Nautical Twilight In The Glades
Everglades National Park, Homestead, Florida
This photograph was taken near where Old Ingraham Highway meets the Gumbo Limbo Trail, between the Long Pine Key Campground and Anhinga Trail, south of Research Road.
According to the 500 Ruleexplained, stars start to elongate with a shutter speed longer than 21 seconds when using a 16 mm lens (with a crop-sensor camera). Because of the darkness, this image had a 30-second exposure, but there were few stars visible.
For more information, check out Midnight In The Pinelands, which was taken the night before.
Three different parts of twilight have been defined, based on how many degrees the sun is below the horizon (in multiples of six)defined. The first one after sunset (and last before sunrise) is called civil twilight, which extends from the time the last bit of sun dips below the horizon until the center of the sun is six degrees below the horizon. During this period, one can usually see pretty well without artificial light, but only the brightest stars and planets can be seen with the naked eye. During nautical twilight, which takes the sun's center from six to twelve degrees below the horizon, the horizon is still visible as well as most of the larger stars, both conditions critical to navigation at sea (until fairly recently), hence the name. During astronomical twilight, only the dimmest stars and galaxies are hidden, and when the sun drops to 18° below the horizon, it is officially dark. The fastest the sun can travel those six degrees is on those days in which it passes directly overhead (when you are somewhere within 23° of the equator, depending on season). Then each of the three twilights lasts about 24 minutes. As one's latitude increases and the angle of the sun's trajectory with the horizon decreases, the time of each twilight will increase dramatically. In the contiguous United States, people commonly use thirty minutes as an approximation for that time span.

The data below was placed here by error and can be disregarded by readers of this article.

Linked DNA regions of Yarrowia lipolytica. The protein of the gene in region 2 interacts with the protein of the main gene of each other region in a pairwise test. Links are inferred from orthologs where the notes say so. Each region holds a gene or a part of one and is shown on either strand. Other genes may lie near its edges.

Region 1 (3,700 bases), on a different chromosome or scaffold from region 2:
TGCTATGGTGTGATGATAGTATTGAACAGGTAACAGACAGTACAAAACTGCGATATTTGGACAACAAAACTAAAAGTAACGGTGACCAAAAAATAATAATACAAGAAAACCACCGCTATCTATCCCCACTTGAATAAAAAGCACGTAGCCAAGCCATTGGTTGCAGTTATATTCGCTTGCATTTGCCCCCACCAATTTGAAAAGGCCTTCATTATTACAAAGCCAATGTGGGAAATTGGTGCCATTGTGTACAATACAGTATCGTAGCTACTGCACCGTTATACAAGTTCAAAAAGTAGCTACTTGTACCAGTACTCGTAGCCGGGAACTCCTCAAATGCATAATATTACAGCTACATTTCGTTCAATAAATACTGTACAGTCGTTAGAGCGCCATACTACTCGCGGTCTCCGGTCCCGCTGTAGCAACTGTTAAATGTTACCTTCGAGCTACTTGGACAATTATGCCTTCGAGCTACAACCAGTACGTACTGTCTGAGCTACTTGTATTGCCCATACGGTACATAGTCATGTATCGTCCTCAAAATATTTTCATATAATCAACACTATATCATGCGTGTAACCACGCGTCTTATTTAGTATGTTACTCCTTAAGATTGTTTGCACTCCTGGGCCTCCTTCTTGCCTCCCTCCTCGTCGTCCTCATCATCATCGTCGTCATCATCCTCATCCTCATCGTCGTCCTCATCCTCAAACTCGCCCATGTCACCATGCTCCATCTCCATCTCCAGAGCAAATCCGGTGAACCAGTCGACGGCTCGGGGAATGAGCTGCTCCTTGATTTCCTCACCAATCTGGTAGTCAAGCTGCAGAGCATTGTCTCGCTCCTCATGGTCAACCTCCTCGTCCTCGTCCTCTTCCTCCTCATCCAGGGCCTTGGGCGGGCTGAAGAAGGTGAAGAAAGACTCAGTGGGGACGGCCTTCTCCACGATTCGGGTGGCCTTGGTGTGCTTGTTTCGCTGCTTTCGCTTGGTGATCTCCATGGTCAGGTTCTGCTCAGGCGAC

This photograph was taken 45% of the way through nautical twilight. Photographic details: Canon EOS 7D camera w/ EF 16-35 f/2.8 L USM autofocus lens set at 16mm. Flash was used. Camera was on f/16 for 30 sec at ISO 800. Exposure was increased one stop in post-processing.
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